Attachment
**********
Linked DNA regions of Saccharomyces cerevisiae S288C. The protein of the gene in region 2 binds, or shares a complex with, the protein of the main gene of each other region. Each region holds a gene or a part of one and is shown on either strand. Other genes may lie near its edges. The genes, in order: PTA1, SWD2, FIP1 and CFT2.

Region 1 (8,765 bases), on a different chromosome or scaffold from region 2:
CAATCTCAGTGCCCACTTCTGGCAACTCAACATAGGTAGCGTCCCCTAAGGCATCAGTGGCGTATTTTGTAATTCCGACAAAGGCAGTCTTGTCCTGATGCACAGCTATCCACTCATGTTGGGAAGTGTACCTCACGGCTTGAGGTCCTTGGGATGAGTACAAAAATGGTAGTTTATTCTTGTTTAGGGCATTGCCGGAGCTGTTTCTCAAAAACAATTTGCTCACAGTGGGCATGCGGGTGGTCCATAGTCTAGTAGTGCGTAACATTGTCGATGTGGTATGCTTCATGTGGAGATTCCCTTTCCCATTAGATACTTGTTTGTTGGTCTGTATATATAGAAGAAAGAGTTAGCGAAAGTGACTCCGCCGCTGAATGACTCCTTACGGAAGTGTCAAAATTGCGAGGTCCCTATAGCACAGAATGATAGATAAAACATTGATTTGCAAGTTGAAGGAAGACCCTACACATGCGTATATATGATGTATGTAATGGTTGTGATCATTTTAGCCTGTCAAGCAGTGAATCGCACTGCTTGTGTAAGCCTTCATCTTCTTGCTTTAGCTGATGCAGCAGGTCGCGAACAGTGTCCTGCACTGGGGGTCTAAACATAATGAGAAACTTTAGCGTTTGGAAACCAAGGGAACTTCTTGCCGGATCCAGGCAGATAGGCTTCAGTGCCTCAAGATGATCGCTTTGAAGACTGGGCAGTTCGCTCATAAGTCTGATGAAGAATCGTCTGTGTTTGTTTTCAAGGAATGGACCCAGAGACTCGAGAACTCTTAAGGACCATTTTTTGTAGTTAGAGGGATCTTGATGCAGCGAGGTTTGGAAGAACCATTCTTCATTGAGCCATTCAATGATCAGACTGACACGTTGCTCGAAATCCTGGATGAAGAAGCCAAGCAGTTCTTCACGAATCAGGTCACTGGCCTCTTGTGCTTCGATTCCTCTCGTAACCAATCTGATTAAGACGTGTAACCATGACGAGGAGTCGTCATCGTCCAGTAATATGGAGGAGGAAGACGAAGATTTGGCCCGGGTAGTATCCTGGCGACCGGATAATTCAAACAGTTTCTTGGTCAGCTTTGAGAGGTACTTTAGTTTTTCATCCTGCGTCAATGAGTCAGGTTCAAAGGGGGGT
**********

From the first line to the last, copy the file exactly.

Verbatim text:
Linked DNA regions of Saccharomyces cerevisiae S288C. The protein of the gene in region 2 binds, or shares a complex with, the protein of the main gene of each other region. Each region holds a gene or a part of one and is shown on either strand. Other genes may lie near its edges. The genes, in order: PTA1, SWD2, FIP1 and CFT2.

Region 1 (8,765 bases), on a different chromosome or scaffold from region 2:
CAATCTCAGTGCCCACTTCTGGCAACTCAACATAGGTAGCGTCCCCTAAGGCATCAGTGGCGTATTTTGTAATTCCGACAAAGGCAGTCTTGTCCTGATGCACAGCTATCCACTCATGTTGGGAAGTGTACCTCACGGCTTGAGGTCCTTGGGATGAGTACAAAAATGGTAGTTTATTCTTGTTTAGGGCATTGCCGGAGCTGTTTCTCAAAAACAATTTGCTCACAGTGGGCATGCGGGTGGTCCATAGTCTAGTAGTGCGTAACATTGTCGATGTGGTATGCTTCATGTGGAGATTCCCTTTCCCATTAGATACTTGTTTGTTGGTCTGTATATATAGAAGAAAGAGTTAGCGAAAGTGACTCCGCCGCTGAATGACTCCTTACGGAAGTGTCAAAATTGCGAGGTCCCTATAGCACAGAATGATAGATAAAACATTGATTTGCAAGTTGAAGGAAGACCCTACACATGCGTATATATGATGTATGTAATGGTTGTGATCATTTTAGCCTGTCAAGCAGTGAATCGCACTGCTTGTGTAAGCCTTCATCTTCTTGCTTTAGCTGATGCAGCAGGTCGCGAACAGTGTCCTGCACTGGGGGTCTAAACATAATGAGAAACTTTAGCGTTTGGAAACCAAGGGAACTTCTTGCCGGATCCAGGCAGATAGGCTTCAGTGCCTCAAGATGATCGCTTTGAAGACTGGGCAGTTCGCTCATAAGTCTGATGAAGAATCGTCTGTGTTTGTTTTCAAGGAATGGACCCAGAGACTCGAGAACTCTTAAGGACCATTTTTTGTAGTTAGAGGGATCTTGATGCAGCGAGGTTTGGAAGAACCATTCTTCATTGAGCCATTCAATGATCAGACTGACACGTTGCTCGAAATCCTGGATGAAGAAGCCAAGCAGTTCTTCACGAATCAGGTCACTGGCCTCTTGTGCTTCGATTCCTCTCGTAACCAATCTGATTAAGACGTGTAACCATGACGAGGAGTCGTCATCGTCCAGTAATATGGAGGAGGAAGACGAAGATTTGGCCCGGGTAGTATCCTGGCGACCGGATAATTCAAACAGTTTCTTGGTCAGCTTTGAGAGGTACTTTAGTTTTTCATCCTGCGTCAATGAGTCAGGTTCAAAGGGGGGT